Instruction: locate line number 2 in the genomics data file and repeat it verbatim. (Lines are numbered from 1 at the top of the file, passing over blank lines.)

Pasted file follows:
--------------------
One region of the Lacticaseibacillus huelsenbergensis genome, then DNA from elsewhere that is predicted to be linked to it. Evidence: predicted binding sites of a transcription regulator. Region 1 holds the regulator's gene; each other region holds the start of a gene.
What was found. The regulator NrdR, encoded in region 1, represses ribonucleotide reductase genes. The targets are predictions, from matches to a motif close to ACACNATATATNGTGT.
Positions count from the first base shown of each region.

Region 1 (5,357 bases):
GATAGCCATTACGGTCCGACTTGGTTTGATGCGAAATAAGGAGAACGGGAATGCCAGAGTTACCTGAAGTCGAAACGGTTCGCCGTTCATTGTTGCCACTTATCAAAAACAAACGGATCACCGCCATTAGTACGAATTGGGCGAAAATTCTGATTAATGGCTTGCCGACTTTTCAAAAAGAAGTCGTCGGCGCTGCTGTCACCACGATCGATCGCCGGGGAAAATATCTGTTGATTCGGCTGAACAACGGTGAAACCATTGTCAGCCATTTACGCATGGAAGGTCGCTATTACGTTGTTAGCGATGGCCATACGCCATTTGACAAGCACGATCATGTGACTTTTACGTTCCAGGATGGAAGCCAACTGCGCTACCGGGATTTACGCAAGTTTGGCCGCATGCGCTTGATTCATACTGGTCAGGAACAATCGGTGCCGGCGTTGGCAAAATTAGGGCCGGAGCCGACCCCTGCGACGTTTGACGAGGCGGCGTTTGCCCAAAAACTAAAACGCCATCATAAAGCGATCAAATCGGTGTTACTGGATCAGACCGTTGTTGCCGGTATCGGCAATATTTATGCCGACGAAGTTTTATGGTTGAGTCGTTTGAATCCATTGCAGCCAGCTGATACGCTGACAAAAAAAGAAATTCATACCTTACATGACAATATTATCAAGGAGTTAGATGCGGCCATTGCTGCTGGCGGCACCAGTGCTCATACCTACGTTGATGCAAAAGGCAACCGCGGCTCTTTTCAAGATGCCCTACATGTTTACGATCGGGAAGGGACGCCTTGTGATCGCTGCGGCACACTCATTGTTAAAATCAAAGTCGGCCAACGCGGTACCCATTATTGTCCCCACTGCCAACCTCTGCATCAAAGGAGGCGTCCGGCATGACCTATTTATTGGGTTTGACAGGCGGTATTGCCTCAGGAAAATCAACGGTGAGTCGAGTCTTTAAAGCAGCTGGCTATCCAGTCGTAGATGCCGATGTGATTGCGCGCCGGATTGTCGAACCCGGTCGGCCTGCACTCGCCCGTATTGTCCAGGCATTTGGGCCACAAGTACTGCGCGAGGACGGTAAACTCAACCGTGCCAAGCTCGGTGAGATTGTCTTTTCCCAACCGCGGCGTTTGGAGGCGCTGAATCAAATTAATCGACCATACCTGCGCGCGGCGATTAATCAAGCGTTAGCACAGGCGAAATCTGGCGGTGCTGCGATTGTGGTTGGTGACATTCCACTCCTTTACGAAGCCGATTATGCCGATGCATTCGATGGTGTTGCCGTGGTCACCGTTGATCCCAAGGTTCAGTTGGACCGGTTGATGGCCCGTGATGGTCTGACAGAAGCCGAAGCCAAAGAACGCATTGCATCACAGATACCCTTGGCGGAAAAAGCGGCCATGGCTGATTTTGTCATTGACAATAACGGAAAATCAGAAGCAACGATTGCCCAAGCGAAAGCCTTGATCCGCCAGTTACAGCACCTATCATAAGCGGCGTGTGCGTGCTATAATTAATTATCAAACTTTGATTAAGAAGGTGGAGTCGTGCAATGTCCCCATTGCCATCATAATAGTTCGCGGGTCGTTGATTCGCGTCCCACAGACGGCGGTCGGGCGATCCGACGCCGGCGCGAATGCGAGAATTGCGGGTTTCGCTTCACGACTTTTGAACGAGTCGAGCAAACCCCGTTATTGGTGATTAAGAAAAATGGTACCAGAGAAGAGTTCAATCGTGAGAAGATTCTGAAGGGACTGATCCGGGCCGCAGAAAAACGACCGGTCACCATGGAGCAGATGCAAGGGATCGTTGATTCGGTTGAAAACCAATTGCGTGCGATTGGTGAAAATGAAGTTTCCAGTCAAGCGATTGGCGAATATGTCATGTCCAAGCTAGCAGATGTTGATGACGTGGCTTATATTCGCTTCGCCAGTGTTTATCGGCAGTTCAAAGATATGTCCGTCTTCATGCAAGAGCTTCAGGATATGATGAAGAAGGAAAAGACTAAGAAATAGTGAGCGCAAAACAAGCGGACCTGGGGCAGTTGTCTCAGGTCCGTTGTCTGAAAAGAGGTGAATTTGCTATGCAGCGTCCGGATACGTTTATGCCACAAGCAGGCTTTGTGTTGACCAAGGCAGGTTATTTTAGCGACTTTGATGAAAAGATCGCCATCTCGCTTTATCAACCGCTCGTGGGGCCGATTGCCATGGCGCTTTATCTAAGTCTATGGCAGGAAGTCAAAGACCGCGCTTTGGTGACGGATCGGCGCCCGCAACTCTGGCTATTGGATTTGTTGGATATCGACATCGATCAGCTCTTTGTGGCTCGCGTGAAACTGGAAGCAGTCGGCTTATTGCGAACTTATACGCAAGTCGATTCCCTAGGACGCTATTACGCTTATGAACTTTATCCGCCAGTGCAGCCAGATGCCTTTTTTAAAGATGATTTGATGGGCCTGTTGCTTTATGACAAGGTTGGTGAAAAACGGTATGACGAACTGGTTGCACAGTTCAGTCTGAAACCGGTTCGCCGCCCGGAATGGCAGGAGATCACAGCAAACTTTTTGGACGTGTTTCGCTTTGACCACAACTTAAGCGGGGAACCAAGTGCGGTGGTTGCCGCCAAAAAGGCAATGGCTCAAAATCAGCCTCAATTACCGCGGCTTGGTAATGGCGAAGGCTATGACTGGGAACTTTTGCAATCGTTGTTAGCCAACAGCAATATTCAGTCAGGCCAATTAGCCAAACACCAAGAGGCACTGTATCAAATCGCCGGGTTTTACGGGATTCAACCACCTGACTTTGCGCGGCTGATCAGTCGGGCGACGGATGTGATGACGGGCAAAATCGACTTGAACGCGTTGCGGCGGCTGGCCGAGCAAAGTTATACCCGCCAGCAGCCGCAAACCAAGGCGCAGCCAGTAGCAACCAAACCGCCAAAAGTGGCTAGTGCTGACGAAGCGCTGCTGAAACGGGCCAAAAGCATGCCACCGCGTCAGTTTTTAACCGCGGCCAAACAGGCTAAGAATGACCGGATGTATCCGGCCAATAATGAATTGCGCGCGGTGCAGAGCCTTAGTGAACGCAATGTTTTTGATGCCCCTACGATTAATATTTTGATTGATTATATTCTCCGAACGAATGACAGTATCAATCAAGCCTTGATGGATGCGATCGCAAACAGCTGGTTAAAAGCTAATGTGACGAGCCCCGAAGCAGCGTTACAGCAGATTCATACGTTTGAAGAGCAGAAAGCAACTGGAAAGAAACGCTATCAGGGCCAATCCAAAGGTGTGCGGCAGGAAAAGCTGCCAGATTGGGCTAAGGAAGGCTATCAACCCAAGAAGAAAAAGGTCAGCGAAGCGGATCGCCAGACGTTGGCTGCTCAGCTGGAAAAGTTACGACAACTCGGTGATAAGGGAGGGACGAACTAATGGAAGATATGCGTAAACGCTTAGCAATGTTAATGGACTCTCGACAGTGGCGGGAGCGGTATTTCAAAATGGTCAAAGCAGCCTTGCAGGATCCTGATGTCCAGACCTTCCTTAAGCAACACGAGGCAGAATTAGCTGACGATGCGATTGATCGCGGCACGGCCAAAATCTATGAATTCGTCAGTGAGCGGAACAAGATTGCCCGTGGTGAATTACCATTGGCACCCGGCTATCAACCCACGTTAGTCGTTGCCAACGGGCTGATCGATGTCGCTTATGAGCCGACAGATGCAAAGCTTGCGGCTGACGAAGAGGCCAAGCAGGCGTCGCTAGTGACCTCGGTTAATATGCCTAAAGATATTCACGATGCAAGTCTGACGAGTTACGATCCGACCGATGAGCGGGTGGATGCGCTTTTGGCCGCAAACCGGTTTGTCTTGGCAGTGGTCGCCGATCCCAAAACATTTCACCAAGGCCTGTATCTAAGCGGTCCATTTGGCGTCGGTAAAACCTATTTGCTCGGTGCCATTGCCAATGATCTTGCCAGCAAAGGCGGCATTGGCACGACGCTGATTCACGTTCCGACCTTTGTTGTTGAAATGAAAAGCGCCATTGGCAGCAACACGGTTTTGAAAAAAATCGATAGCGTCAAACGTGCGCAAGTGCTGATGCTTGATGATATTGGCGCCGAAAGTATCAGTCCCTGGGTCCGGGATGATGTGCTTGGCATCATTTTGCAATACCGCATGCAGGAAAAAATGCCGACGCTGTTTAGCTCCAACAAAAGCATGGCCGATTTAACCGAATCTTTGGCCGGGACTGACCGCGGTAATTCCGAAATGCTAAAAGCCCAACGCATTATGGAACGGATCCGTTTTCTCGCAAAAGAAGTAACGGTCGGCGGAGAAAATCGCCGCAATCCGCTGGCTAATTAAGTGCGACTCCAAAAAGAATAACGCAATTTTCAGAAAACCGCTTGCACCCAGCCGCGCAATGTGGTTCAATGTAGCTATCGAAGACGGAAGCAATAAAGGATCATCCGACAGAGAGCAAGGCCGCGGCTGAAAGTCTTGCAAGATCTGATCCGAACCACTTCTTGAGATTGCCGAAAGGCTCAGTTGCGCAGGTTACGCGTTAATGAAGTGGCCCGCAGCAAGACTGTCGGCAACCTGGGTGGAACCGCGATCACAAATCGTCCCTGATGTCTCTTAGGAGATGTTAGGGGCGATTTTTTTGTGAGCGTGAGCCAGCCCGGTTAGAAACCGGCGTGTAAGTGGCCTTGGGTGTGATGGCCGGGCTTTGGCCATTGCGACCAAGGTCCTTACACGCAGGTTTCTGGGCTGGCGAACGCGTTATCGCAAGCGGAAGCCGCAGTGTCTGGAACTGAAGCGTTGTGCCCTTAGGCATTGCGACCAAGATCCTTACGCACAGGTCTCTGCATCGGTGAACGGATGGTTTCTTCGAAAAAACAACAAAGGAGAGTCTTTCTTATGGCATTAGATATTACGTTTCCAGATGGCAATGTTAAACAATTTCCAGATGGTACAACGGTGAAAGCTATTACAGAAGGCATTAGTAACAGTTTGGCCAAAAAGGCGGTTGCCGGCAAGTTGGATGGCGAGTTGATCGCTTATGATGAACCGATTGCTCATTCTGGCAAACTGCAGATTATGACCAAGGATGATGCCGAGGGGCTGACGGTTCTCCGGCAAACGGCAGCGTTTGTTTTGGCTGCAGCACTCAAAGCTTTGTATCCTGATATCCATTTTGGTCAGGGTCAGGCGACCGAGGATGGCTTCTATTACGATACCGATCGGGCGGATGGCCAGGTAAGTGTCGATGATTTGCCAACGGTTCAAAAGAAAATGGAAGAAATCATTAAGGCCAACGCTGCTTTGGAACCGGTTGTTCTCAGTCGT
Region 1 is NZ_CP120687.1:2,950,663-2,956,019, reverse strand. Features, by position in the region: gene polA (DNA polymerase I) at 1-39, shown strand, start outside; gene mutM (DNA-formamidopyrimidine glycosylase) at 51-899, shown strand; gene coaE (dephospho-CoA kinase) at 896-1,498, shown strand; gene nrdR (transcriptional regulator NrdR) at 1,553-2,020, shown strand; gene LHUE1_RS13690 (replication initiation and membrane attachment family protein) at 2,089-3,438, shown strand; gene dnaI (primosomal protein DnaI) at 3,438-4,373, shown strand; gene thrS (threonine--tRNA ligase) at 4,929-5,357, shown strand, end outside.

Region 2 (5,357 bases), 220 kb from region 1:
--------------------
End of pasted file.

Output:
What was found. The regulator NrdR, encoded in region 1, represses ribonucleotide reductase genes. The targets are predictions, from matches to a motif close to ACACNATATATNGTGT.